Hiroshi Amano
天野 浩
Born (1960-09-11) September 11, 1960 (age 63)
Alma materNagoya University
Known forBlue and white LEDs
AwardsNobel Prize in Physics (2014)
Person of Cultural Merit (2014)
Order of Culture (2014)
Foreign Member of National Academy of Engineering (2016)
Scientific career
InstitutionsNagoya University
Doctoral advisorIsamu Akasaki

Hiroshi Amano (天野 浩, Amano Hiroshi, born September 11, 1960) is a Japanese physicist, engineer and inventor specializing in the field of semiconductor technology. For his work he was awarded the 2014 Nobel Prize in Physics together with Isamu Akasaki and Shuji Nakamura for "the invention of efficient blue light-emitting diodes which has enabled bright and energy-saving white light sources".[2]

Amano was elected as a member of the National Academy of Engineering in 2016 for the development of p-type gallium nitride (GaN) doping, enabling blue semiconductor LEDs.

Early life and education

Amano was born in Hamamatsu, Japan, on September 11, 1960. He received his BE, ME and DE degree in 1983, 1985 and 1989, respectively, from Nagoya University.

During elementary school days, he played soccer as a goalkeeper and softball as a catcher. He was also passionate about amateur radio and despite hating studying, he was good at mathematics. Upon entering high school, he began taking his studies seriously and became a top student by studying every day late into the night.


Blue light-emitting diodes

From 1988 to 1992, he was a research associate at Nagoya University. In 1992, he moved to Meijo University, where he was an assistant professor. From 1998 to 2002, He was an associate professor. In 2002, he became a professor. In 2010, he moved to the Graduate School of Engineering, Nagoya University, where he is currently a professor.

He joined Professor Isamu Akasaki's group in 1982 as an undergraduate student. Since then, he has been doing research on the growth, characterization and device applications of group III nitride semiconductors, which are well known as materials used in blue light-emitting diodes today. In 1985, he developed low-temperature deposited buffer layers for the growth of group III nitride semiconductor films on a sapphire substrate, which led to the realization of group-III-nitride semiconductor based light-emitting diodes and laser diodes. In 1989, he succeeded in growing p-type GaN and fabricating a p-n-junction-type GaN-based UV/blue light-emitting diode for the first time in the world.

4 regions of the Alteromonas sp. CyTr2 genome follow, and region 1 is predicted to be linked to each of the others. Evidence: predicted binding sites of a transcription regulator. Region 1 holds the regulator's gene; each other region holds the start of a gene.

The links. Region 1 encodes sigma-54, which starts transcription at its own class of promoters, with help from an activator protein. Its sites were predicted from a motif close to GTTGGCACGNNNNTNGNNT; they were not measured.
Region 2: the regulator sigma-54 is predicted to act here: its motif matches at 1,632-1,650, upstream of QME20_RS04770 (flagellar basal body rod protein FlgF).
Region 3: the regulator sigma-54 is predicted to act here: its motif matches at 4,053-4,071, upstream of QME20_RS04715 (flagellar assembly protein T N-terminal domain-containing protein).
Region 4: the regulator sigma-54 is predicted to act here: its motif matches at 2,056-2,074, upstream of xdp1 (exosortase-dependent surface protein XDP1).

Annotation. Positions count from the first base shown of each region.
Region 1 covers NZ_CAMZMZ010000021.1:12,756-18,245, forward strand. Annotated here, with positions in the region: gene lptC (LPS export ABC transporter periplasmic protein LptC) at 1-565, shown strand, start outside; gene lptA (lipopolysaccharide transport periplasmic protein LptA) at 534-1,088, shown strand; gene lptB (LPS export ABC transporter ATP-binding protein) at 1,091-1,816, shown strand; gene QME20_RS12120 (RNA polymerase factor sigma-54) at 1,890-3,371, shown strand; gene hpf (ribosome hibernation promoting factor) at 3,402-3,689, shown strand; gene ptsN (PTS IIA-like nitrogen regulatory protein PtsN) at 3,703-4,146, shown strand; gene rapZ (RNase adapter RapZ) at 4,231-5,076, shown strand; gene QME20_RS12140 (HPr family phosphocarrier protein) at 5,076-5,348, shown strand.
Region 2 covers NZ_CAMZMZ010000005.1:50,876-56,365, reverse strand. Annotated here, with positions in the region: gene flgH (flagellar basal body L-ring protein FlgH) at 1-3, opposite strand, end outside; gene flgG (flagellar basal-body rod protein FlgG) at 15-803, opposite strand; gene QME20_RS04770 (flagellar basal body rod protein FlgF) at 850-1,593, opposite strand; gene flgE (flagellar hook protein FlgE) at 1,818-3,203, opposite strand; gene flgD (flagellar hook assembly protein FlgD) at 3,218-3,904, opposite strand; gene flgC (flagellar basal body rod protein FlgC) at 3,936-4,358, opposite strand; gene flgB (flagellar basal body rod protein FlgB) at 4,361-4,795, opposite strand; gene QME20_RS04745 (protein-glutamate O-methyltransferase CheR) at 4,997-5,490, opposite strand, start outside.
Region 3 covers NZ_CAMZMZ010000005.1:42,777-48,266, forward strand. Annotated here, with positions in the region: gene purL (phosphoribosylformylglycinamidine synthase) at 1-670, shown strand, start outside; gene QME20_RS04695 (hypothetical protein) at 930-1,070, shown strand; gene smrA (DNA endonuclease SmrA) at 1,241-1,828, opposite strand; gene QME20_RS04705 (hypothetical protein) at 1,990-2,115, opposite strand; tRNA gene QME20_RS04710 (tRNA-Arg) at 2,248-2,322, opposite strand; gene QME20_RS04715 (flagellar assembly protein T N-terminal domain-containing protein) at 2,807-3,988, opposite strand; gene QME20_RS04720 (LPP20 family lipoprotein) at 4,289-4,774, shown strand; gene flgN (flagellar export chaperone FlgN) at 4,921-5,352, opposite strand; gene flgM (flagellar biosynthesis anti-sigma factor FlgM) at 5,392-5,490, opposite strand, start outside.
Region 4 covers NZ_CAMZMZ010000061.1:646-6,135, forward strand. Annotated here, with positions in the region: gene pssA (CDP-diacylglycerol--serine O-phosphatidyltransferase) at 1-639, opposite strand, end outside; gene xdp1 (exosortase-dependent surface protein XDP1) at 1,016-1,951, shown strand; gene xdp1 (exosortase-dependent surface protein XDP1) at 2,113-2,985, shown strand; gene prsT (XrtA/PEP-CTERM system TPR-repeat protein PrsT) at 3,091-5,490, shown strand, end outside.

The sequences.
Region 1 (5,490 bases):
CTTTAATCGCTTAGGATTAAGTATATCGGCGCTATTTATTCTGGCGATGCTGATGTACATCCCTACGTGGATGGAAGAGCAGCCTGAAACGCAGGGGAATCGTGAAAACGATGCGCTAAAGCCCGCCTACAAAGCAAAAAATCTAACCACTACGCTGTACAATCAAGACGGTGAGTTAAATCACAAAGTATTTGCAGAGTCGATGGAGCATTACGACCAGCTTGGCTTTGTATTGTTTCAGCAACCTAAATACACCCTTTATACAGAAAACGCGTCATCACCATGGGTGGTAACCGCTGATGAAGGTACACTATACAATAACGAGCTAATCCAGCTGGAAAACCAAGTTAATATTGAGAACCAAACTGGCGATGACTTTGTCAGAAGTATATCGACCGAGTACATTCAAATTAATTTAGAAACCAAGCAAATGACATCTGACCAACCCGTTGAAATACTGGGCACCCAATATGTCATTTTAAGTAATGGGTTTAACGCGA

Known to be keen on research, Amano's laboratory was always lit late at night, such as weekdays, holidays, New Year's Day, and was called "no night castle".[3] According to his students in the laboratory, Amano has an optimistic and temperate personality, and is never angry.[4][5]


with Shuji Nakamura and Isamu Akasaki (at the Grand Hôtel on December 8, 2014)


with Shinzō Abe (at the Prime Minister's Official Residence on October 22, 2014)


Amano's wife is a Japanese lecturer at Comenius University in Bratislava, Slovakia.[9]

Selected publications

See also


  1. ^ "University Webpage". Nagoya University. Retrieved October 7, 2014.
  2. ^ "The 2014 Nobel Prize in Physics – Press Release". Nobelprize.org. Nobel Media AB 2014. Retrieved October 7, 2014.
  3. ^ "快挙の師弟、笑顔で握手=「今も緊張」天野さん―赤崎さん、不夜城紹介・ノーベル賞 | ガジェット通信". Archived from the original on October 15, 2014.
  4. ^ "「天野浩さんの人柄を仲間が紹介」". Archived from the original on October 11, 2014. Retrieved October 25, 2017.
  5. ^ INC, SANKEI DIGITAL. "ノーベル物理学賞受賞の天野浩教授 研究に没頭「とにかく熱心」 静岡". 産経ニュース.
  6. ^ "Chanda Kochhar among three Indians get Asia Game Changer awards". The Economic Times. September 16, 2015. Archived from the original on September 21, 2015. Retrieved October 28, 2020.
  7. ^ "Professor Hiroshi Amano". NAE Website.
  8. ^ 日本学士院会員の選定について | 日本学士院
  9. ^ "A Nobel Prize winner explains the use of LED lights". uniba.sk (in Slovak). Retrieved November 15, 2023.